Each year, malaria infects more than 200 million people and kills 400,000, most of them children. Public health officials have been searching for an effective vaccine against malaria. In 2021, significant progress was finally made in vaccine development. The researchers published their results in the Lancet last April. The report said a randomized trial of 450 children in Burkina Faso showed that a vaccine called R21 had a 77% protection rate against malaria and could be the first malaria vaccine to meet WORLD Health Organization standards.
Although the sample size was still relatively small, malaria was active in Burkina Faso for only six of the 12 months the subjects were followed. It is not clear whether the six-month absence of disease was related to the study. The international multi-centre team, which includes the University of Oxford, plans to follow the sample group for at least another year. In the meantime, the team will conduct trials in other countries where malaria is active year-round, looking for ways to improve the vaccine before it triggers a stronger immune response.
A new face and hands
In the summer of 2020, a team of 16 surgeons and 80 operating room staff successfully performed the world’s first full face and double hand transplants at NYU Langone Medical Center. The operation took 23 hours. Speed is of the essence in transplant surgery, because the sooner the organ is connected to the recipient’s vascular system, the less time it has to lose blood.
The recipient was Joe DiMeo, then 22, of Clark Township, New Jersey. In 2018, he was in a serious car accident that left him with third-degree burns on 80 percent of his body. The tips of his fingers were amputated and his face was so extensively damaged that even after 20 reconstructive surgeries, his lips and eyelids could not be restored. In 2019, Dimeo was assessed as a transplant recipient. Ten months later, a matching face and hand donor was found.
There have been only two previous attempts at face and hand transplants: in the first case, the patient died of complications; In the second case, his hands became infected after surgery and had to be amputated. Today’s technology is so advanced that computer modeling helps surgeons simulate surgery and 3D-printed osteotomy guides help align bones. In the months following the surgery, Dimeo gradually recovered and showed a new lease of life.
Psychedelic mushrooms and ecstasy in psychotherapy
The research indicates that the therapeutic effect of some psychoactive drugs should not be ignored. In April 2021, the New England Journal of Medicine published a comparative trial. In the trial, 59 depressed patients were divided into two groups: one took seroxibine, a hallucinogenic compound derived from psychedelic mushrooms; The other took escitalopram, a common antidepressant, along with a small dose of seloxibine that had no effect. Both groups received psychological counseling while taking medication. At the end of the six-week clinical trial, the seloxibine group fared better than the escitalopram group on a self-rating depression scale filled out by the patients, although the difference between the two groups was not statistically significant. In May of that year, Nature Medicine published the results of a Phase III clinical trial of MDMA, the active ingredient of ecstasy, for the treatment of post-traumatic stress disorder (PTSD). Ninety PTSD patients were also divided into two groups: one took three doses of MDMA plus talk therapy; The other group received a combination of placebo. Results showed that 67 percent of patients in the MDMA group experienced a significant reduction in symptoms, compared with 32 percent in the placebo group. Several start-ups, such as Cybin in Canada and Compass Pathways in the UK, are planning to make these psychoactive drugs for treatment commercially available.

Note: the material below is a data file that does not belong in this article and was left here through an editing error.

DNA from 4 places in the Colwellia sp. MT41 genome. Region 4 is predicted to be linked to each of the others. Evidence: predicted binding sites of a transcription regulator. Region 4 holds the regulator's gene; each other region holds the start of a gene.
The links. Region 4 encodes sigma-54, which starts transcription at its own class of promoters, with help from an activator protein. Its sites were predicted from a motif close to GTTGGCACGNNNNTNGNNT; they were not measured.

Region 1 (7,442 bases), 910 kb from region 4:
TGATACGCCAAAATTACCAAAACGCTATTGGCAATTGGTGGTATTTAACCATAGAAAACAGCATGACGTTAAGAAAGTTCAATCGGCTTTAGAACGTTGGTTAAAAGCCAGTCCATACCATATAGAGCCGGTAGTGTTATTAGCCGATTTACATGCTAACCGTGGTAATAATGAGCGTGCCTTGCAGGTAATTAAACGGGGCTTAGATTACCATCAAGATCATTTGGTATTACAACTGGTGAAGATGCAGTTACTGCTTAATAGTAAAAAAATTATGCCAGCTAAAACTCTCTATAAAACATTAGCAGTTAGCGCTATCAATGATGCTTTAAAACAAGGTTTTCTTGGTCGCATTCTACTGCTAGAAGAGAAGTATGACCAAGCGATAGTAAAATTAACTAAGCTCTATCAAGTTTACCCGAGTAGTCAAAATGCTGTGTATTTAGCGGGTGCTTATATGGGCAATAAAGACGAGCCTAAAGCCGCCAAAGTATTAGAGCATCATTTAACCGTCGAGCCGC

World’s first human chimeric monkey embryo born
In April 2021, Cell published an article announcing that Professor Juan Carlos Ispisua Belmonte had created the world’s first human-monkey chimeric embryo with both human and primate cells. The study had two main aims: first, to look at gastrula morphogenesis, the process by which embryonic cells differentiate into more than 200 different cell types in the body two weeks after conception; The second is to help scientists develop better systems to grow tissues and organs from embryos of other animals, such as pigs, for human transplants.
Bone marrow transplant cures AIDS
Leukemia patients who do not respond to chemotherapy may opt for a bone marrow transplant. One such patient in The UK was cured not only of leukemia but also of AIDS by a bone marrow transplant. The donor bone marrow came from a carrier of a mutation in the CCR5 gene, which protects against HIV. After the surgery, HIV was removed from the patient’s bloodstream. What’s more, 18 months after patients stopped taking antiretroviral drugs, the virus did not reappear. However, doctors involved in the operation stressed that the transplant was riskier than taking antiretroviral drugs alone.